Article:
And for those of you not counting that was four times at Carver Brewing Co. in two days. Just the way I like it. Kirsten, you can lower that eyebrow now.

-Mark Bailey, May 22, 2015, Durango.

Posted in Conservation, Environment, Independent Bookstores, Literature and the Environment, Public land management | 2 Comments

Pill in the hamburger

See what I mean by pill? ( photo credit maurieandeve.com)

See what I mean by pill? ( photo credit maurieandeve.com)

Last October, while Kirsten and I were on the road peddling our Torrey House wares, we were walking down the streets of Taos, straight into the setting sun, looking for a place to have dinner. A stranger was walking toward us, backlit by the sun, and starting to wave us down. Oh brother, I thought, here comes something awkward. To the complete contrary, it was our friend and the son of my previous business partner, Soren Jespersen. Soren was out doing his work for The Wilderness Society and it was not the first time we had crossed paths with him while out in the West. He works hard too.

We talked Soren into giving up his solitude for the evening and joining us for dinner. In catching him up with Torrey House I mentioned, as an example of something we would like to publish, Kevin Fedarko’s The Emerald Mile (at Indiebound here). The subtitle of the book is “The Epic Story of the Fastest Ride in History through the Heart of the Grand Canyon.”  Not only was this a story about the fastest ride in the highest water but it was about one done in a wooden dory similar to the boats John Wesley Powell used when he was the first to run the river through the canyon in the summer of 1869. It is an enticing promise of adventure and Fedarko delivers the goods. But in the meanwhile, you learn the natural history of the river, the hard fought battles to keep from damming the Grand Canyon, and the realization too late by David Brower of the Sierra Club and others of what was going to be drowned and lost under water in Glen Canyon. Today, you realize, the Colorado River does not even make it to the sea and the now arid delta at the Sea of Cortez.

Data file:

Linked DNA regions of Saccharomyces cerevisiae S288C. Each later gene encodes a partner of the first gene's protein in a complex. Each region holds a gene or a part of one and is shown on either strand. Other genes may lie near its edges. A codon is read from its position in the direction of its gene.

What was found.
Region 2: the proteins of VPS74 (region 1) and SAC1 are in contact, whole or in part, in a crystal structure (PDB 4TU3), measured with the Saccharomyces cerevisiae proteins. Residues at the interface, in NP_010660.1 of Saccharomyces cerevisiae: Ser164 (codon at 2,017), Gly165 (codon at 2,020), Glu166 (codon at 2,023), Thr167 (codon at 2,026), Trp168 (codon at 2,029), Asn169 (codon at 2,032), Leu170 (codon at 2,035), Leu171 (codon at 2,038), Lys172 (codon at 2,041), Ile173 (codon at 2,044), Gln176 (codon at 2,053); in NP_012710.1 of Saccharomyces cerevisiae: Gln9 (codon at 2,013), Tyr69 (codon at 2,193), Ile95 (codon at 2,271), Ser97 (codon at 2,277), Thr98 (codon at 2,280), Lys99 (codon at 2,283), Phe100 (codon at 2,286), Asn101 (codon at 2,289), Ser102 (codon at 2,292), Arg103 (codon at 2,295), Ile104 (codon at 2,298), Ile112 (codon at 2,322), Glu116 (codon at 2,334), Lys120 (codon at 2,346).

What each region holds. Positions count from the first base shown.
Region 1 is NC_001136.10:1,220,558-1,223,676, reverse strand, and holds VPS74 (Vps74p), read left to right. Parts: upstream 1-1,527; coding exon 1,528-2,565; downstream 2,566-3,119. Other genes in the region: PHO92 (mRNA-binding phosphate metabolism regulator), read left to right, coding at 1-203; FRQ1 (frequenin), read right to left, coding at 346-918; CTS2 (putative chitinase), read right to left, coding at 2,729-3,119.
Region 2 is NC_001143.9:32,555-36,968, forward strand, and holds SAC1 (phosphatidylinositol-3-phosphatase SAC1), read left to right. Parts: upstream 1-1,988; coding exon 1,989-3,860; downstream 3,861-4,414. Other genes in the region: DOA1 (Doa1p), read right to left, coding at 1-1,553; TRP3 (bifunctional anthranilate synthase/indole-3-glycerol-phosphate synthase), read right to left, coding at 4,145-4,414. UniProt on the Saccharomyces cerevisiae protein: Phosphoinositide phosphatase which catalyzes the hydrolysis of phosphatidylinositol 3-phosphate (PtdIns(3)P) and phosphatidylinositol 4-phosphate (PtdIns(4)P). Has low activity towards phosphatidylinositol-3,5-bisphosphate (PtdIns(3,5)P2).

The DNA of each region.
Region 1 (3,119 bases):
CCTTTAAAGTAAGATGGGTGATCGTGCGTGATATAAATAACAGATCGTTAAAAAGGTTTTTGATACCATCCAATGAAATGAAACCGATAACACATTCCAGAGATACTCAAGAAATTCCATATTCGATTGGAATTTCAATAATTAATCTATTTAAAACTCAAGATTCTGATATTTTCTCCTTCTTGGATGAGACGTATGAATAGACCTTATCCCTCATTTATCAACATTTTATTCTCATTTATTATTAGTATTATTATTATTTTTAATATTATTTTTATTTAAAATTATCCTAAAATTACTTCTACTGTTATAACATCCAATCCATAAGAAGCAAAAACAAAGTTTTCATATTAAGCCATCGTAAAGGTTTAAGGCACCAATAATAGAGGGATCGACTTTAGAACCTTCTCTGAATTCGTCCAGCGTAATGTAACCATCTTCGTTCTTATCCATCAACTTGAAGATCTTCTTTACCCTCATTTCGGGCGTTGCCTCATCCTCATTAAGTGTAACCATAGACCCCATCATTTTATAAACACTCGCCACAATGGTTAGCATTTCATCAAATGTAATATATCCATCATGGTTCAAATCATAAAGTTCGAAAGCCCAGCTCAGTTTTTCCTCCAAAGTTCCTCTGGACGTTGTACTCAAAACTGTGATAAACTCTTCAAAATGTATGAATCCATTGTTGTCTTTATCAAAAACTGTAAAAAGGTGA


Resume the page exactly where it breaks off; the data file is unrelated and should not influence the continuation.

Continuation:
“Right,” Soren said, “I get it. It is the pill in the hamburger.” Not being a dog guy it took me a second, but yes, it is the pill in the hamburger. The question is how to get folks to become aware enough of our precious natural lands that they are willing to do something, at least vote accordingly, about protecting what we have left. Let’s give them a fat hamburger and sneak in a pill.

At Torrey House we try to do that with all of our titles. Some quick examples are the Nevada pipeline water wars that serve as a back drop in Jana Richman’s The Ordinary Truth, about how the fragile Mojave Desert and the sacred lands of the Chemehuevi Indians are ironically threatened by big corporate wind farms in Mary Sojourner’s 29, and the struggle between ranching and the New West in Charlie Quimby’s Monument Road.

We are constantly on the lookout for good ideas with a story and that support Love of the Land.  Let us know what yours are.

Mark

Posted in Book Review, Conservation, Environment, Literature and the Environment, Nature Writing, Public land management, THP Blog, topical nonfiction, West | Tagged , , | Leave a comment

Bad Romance?

Torrey House Press:

THP is leaning toward creating some works on wild horses. Here Kirsten takes a first look.

Originally posted on Committed to the Quest:

Cliven Bundy rides his horse waving the American flag. He’s a Fox News hero who refused to pay fees and fines for illegally grazing his cows on federal lands for 20 years and then participated in an armed standoff with law enforcement, a frightening and fraught encounter for which he’s never been charged.  He’s a cowboy hero, an icon of the rugged individualist, a living piece of the American Dream. Though he fell off his pedestal by blathering racism in the media’s glare, he still commands a lot of sympathy either consciously with right-wing rurals or, worse, unconsciously in the minds of everybody who wants to be, or at least preserve, the American cowboy.

And who doesn’t love the dashing vision of a cowboy, tall in the saddle on his handsome horse, splashes through a sunlit stream as he herds those little dogies along? Methinks, perhaps, the 80 percent of…

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Truth and false balance

THP editor Kirsten Johanna Allen and author Susan Imhoff Bird